Ip Man, the trainer of Bruce Lee in Wing Chun martial arts style. One of the true Grandmasters that has left a legacy all martial arts film fans must appreciate. Here comes a film from Wilson Yip, a director who has brought us Donnie Yen in the forms of Dragon Tiger Gate and Flash Point. But this film has a different pace and style. More elegant than other kung fu films, this movie flows in the same Ki as Fearless with Jet Li. I think here’s a point where I’m going to list my favorite martial artists just to get it out there. Let me know what you think of this list:

1. Tony Jaa (that’s a given, he got me into martial arts)

2. Jeeja Yanin (she’s a girl who can Muay Thai kick ass)

That is a killer stare right there.

3. Donnie Yen (straight masterful ever since I saw him in Iron Monkey)

4. Jet Li (straight destructive martial artist who has made it big in American films)

5. Dan Chupong (this dude is not as well known as Tony Jaa, but his films are just as brutal as Jaa)

I want me one of those…

6. Jackie Chan (all his movies are entertaining. Me and my roommate love Rush Hour!)

7. Iko Uwais (up and comer from Thailand. He’s in the most anticipated film for me this year, The Raid: Redemption)

8. Panna Rittikrai (this guy helped teach Tony Jaa all he knows, elderly Asian master)

9. Bruce Lee (he’s gotta be on this list somewhere! He’s ballin’ hard!)

10. Kazu Patrick Tang (this dude rocked shit in Raging Phoenix and Bangkok Knockout! Most handsome Thai man in martial arts)

The single greatest scene in the film.

And there it is. Hate me for listing Bruce Lee so low, but he’s on there. And, after watching this movie, I have gained all the more respect for Ip Man and Bruce Lee and what they do and stand for.

This film is a heartfelt one, and may bring a tear to your eye. During the Sino-Japanese War, Fo Shan is a city of prosperity until the Japanese invade and take over. Ip Man (Donnie Yen) is a respected martial arts master who takes people to school on a daily basis. He and his family lose everything after the invasion and it is up to Ip Man to reclaim his honor and the honor of the Chinese people in this tale of inspiration. I can’t wait to see what they do with the next one.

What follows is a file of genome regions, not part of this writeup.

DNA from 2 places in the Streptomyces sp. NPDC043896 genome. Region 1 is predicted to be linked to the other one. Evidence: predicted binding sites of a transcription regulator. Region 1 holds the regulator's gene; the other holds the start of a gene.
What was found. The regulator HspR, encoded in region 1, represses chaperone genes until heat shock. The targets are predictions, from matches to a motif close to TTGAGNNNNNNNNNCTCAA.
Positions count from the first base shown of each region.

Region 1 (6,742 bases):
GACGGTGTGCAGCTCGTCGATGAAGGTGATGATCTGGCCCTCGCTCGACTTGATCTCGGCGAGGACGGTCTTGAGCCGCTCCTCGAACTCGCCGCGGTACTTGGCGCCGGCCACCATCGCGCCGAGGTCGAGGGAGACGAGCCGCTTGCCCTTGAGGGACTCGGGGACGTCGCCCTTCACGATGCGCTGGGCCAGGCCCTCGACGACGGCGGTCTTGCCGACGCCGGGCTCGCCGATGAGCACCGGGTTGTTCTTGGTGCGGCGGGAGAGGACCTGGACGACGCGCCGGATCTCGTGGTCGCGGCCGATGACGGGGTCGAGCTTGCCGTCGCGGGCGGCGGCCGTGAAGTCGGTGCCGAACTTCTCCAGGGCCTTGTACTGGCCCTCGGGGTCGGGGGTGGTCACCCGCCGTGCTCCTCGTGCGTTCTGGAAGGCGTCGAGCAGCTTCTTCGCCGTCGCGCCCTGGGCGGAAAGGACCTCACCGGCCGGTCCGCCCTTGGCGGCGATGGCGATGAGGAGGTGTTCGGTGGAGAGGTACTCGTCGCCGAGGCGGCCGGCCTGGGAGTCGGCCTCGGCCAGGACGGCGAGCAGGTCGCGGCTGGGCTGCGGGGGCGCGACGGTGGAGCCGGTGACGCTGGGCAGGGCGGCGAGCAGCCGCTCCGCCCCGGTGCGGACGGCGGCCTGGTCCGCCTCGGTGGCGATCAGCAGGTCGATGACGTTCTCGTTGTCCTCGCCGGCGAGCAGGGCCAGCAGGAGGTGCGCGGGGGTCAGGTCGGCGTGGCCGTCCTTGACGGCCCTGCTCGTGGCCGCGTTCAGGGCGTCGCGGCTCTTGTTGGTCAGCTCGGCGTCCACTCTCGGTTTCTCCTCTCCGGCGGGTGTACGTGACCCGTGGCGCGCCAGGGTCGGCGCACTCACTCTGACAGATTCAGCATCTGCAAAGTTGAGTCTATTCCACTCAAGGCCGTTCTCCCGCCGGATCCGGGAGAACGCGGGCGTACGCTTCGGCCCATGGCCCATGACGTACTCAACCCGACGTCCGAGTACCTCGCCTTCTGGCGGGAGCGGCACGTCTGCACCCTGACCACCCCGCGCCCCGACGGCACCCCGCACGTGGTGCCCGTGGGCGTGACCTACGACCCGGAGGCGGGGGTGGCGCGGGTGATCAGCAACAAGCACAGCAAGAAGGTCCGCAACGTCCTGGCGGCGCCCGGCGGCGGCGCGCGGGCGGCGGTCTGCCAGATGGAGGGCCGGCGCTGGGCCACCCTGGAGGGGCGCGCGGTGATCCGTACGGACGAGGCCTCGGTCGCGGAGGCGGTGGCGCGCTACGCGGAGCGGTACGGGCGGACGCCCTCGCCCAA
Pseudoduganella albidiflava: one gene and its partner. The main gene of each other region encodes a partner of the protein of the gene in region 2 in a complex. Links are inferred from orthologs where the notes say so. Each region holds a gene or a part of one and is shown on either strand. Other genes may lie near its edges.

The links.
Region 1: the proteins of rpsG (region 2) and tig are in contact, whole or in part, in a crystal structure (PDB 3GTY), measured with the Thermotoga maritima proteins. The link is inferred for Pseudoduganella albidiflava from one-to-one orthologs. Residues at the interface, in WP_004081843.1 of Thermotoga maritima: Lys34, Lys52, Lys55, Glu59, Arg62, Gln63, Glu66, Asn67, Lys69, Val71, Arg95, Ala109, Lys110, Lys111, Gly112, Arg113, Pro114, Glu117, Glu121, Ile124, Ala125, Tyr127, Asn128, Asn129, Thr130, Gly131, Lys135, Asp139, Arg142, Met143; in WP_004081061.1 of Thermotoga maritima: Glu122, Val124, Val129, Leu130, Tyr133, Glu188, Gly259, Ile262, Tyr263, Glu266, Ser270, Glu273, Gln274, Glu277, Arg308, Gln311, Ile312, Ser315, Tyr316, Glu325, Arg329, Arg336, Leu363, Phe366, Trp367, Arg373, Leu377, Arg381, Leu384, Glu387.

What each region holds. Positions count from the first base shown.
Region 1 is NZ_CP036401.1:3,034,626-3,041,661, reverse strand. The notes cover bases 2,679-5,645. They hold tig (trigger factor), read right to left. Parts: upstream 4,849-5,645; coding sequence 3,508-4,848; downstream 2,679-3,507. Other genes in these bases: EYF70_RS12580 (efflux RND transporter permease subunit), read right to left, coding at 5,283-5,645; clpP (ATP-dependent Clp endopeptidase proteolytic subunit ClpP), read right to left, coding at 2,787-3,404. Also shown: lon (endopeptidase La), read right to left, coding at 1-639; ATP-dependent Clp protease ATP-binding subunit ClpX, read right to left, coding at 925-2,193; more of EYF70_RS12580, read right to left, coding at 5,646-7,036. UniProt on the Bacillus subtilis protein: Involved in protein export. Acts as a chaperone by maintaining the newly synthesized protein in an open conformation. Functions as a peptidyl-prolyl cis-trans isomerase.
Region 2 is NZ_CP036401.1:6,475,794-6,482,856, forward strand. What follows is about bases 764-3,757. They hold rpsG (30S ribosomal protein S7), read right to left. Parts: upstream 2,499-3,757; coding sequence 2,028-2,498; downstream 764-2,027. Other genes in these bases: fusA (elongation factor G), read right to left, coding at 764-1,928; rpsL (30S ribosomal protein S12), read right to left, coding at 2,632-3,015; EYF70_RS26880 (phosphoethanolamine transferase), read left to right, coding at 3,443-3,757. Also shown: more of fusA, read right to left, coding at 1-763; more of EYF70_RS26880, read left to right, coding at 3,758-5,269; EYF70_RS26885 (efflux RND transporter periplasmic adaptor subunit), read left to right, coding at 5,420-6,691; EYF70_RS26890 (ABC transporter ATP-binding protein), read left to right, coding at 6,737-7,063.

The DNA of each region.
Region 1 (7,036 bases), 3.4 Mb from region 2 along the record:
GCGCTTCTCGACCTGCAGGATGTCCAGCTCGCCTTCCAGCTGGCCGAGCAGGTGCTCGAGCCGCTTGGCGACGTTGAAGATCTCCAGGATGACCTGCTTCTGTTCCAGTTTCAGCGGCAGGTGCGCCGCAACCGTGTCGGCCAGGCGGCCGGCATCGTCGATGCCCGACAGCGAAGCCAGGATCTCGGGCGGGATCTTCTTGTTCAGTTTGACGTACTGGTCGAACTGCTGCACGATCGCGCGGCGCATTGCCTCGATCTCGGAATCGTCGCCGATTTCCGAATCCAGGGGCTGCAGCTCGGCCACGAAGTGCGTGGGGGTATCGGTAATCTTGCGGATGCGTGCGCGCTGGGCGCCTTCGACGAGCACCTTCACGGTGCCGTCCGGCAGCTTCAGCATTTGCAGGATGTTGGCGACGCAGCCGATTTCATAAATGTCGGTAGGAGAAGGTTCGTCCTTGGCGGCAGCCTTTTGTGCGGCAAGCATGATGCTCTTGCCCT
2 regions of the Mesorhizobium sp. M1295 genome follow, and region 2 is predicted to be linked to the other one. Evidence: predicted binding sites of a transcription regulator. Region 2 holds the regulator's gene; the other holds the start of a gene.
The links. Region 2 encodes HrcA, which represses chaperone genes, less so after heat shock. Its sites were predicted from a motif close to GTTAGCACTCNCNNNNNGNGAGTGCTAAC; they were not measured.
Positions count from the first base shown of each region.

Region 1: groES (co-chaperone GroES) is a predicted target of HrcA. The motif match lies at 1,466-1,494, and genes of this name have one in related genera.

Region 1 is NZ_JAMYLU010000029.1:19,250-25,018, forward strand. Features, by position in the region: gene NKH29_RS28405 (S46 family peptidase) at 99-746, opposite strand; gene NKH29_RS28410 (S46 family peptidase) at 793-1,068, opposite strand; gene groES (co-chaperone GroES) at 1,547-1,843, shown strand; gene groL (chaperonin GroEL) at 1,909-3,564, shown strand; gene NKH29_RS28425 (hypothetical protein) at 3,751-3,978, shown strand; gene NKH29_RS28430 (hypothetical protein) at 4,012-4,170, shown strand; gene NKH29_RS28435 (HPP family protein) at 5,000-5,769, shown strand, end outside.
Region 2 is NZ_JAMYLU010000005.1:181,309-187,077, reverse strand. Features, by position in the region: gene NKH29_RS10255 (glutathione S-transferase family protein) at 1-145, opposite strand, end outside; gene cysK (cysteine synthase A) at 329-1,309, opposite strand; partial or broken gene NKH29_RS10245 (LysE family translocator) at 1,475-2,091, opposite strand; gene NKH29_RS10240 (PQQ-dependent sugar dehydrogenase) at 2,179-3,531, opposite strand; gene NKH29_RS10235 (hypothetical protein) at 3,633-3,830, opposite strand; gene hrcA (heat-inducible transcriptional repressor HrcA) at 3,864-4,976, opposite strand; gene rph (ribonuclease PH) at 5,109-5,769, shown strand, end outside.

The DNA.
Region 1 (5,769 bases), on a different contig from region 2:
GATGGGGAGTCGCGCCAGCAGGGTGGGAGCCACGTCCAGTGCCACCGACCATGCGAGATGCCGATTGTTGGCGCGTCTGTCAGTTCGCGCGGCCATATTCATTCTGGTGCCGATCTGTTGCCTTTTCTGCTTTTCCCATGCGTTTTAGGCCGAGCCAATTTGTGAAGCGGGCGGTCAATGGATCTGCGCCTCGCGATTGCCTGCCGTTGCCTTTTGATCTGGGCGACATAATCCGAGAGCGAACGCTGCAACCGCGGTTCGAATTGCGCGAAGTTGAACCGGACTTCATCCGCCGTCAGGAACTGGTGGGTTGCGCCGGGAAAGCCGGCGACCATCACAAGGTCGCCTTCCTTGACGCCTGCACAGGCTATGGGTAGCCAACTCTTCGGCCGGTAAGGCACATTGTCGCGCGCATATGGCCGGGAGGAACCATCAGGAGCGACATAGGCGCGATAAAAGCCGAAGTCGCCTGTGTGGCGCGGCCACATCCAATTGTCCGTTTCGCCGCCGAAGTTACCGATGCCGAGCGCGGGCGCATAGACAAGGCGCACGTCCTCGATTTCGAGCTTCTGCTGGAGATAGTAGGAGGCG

Shit’s about to pop off.

There were a lot of things about this movie that surprised me. Unlike the traditional shoddy acting from the martial artists in films like this, there’s none of that. Only good acting and prideful performances. Donnie Yen always surprises me as a showman first and, well, a martial arts master also first. He can perform well and with honor and dignity (as he did in this role) and kick the shit out of people. It’s really refreshing to see an aging martial arts actor gracefully enter the older years with poise and the ability to still perform at a younger level with fire and passion.

This movie also pulls back the reins on the stylistic elements of Kung Fu films. You expect the people flying from rooftop to rooftop and kicks that send people flying, but not so much in this film. In this

Breathtaking scenery.

return to reality, Donnie Yen styles down his brutal kicks and flips to hone in on a form that is more elegant, precise, and lethal. I had a jaw dropping moment when Ip Man takes on 10 Japanese martial artists at once and probably kills about half of them with these precise little blows. You have to see it to believe it.

Get on dat destruction.

Other than that, this movie has a moving soundtrack, a strangely dubbed over audio track, and fairly accurate subtitles. It’s inspirational and humbling, informing you on one of the greatest martial artists of all time. It’s one of those films you see that makes you want to know more, and reminds you why you love to watch Kung Fu films. Ip Man all the way! 8.4 out of 10.